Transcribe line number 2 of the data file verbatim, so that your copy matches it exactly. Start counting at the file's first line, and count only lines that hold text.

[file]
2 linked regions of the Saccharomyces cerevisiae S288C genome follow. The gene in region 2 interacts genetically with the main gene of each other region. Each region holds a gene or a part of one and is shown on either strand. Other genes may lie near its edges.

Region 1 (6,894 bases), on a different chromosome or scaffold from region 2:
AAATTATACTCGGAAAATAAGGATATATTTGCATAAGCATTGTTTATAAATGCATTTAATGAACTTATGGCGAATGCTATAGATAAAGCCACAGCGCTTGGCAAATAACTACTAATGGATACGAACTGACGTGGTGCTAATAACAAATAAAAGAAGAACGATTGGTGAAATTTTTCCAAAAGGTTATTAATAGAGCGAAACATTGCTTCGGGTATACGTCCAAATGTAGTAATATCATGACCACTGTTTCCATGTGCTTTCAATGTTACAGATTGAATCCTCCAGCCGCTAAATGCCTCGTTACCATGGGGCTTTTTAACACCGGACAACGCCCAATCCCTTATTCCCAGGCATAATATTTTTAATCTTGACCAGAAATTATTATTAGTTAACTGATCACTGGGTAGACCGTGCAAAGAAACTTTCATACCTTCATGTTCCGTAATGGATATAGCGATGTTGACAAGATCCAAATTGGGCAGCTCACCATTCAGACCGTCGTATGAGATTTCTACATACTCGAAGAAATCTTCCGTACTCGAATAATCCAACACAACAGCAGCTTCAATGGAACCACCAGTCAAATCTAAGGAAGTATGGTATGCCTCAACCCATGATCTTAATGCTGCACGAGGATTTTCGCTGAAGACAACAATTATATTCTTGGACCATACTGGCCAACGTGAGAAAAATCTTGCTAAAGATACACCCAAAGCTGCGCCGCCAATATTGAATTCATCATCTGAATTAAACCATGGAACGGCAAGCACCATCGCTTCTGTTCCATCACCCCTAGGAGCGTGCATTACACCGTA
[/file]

Region 1 (6,894 bases), on a different chromosome or scaffold from region 2: